WORKS: Piano Sonatas: No. 28 in A, Op. 101; No. 30 in E, Op. 109; No. 31 in A flat, Op. 110; No. 32 in C minor, Op. 111
PERFORMER: Ronald Brautigam (piano)
CATALOGUE NO: BIS SACD-1613
This release marks the completion of Ronald Brautigam’s Beethoven sonatas cycle. There are few early-instrument practitioners who can match Brautigam’s musical insight and technical prowess, and it has been a stimulating and rewarding series.
There are moments here – the slow introduction to the finale of the Sonata Op. 101, for instance, or the reprise of the fugue in Op. 110 – where the fortepiano’s pedals really come into their own.
Beethoven marks both passages una corda, and instructs the pianist to bring all the strings into play only gradually, as though lifting a veil – an effect that can’t be recaptured on a modern concert grand.
Brautigam often shows a liking for fast tempos coupled with strongly-defined dynamics, so it’s curious to find him taking the scherzo of Op. 110 at such a steady pace, and with its dynamic contrasts rather underplayed.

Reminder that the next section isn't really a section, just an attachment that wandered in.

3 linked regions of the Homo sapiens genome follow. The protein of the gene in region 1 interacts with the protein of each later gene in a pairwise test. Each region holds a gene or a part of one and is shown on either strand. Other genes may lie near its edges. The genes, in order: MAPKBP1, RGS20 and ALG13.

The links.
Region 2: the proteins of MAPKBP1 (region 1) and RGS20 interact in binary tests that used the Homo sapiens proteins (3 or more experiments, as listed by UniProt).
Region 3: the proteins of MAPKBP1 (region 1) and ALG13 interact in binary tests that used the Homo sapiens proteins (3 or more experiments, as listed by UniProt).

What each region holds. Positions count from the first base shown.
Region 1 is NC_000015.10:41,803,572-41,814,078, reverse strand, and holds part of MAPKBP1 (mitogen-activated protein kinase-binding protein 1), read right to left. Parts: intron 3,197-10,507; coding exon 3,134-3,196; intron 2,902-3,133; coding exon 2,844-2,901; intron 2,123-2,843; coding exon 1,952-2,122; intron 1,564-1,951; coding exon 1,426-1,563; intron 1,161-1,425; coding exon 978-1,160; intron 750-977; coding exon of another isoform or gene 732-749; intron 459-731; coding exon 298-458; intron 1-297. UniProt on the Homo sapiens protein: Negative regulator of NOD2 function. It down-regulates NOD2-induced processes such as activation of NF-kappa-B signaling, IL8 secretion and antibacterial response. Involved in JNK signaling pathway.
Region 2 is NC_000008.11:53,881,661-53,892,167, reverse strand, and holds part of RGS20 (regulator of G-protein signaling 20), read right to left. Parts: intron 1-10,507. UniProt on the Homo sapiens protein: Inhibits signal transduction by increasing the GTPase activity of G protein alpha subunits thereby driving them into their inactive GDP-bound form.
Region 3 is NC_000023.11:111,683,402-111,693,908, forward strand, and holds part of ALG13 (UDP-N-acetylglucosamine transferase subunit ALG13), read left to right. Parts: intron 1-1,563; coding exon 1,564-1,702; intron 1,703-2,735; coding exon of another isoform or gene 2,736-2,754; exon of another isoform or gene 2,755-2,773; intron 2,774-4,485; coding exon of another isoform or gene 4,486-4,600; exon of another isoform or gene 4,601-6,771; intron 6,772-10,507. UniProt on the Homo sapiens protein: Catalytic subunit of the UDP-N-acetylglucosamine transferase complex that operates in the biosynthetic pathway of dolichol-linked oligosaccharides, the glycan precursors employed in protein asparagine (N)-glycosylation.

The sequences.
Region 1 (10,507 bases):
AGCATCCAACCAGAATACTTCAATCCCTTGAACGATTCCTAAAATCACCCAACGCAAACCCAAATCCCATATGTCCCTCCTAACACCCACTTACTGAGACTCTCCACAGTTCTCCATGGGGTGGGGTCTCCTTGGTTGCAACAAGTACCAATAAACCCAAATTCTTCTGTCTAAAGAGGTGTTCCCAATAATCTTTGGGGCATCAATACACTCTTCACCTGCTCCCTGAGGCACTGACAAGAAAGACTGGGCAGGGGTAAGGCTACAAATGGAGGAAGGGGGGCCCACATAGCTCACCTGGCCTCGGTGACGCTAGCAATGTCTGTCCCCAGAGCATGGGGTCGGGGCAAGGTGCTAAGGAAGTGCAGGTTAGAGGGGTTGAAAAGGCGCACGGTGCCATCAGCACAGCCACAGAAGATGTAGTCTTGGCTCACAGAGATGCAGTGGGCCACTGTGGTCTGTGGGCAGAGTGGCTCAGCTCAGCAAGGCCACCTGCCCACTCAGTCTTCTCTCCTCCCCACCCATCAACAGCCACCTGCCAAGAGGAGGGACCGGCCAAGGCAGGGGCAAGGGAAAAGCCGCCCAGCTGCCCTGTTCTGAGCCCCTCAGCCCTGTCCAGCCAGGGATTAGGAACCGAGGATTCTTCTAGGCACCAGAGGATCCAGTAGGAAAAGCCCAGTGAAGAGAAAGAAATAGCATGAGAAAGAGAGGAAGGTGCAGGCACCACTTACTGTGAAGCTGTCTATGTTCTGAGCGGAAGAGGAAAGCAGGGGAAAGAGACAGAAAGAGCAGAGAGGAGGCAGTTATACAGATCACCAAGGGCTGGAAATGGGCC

On the other hand, there are no holds barred in his impressively passionate account of Op. 111’s opening Allegro. However, Brautigam’s account of the same sonata’s concluding ‘Arietta’ variations is likely to prove a stumbling block for many listeners.
Most pianists view the major portion of the piece as the most profoundly serene and other-worldly music Beethoven ever wrote for piano, but Brautigam’s surprisingly flowing underlying tempo engenders some hectic activity in the central variations as the note-values progressively decrease, and his performance as a whole sounds disappointingly down-to-earth. Misha Donat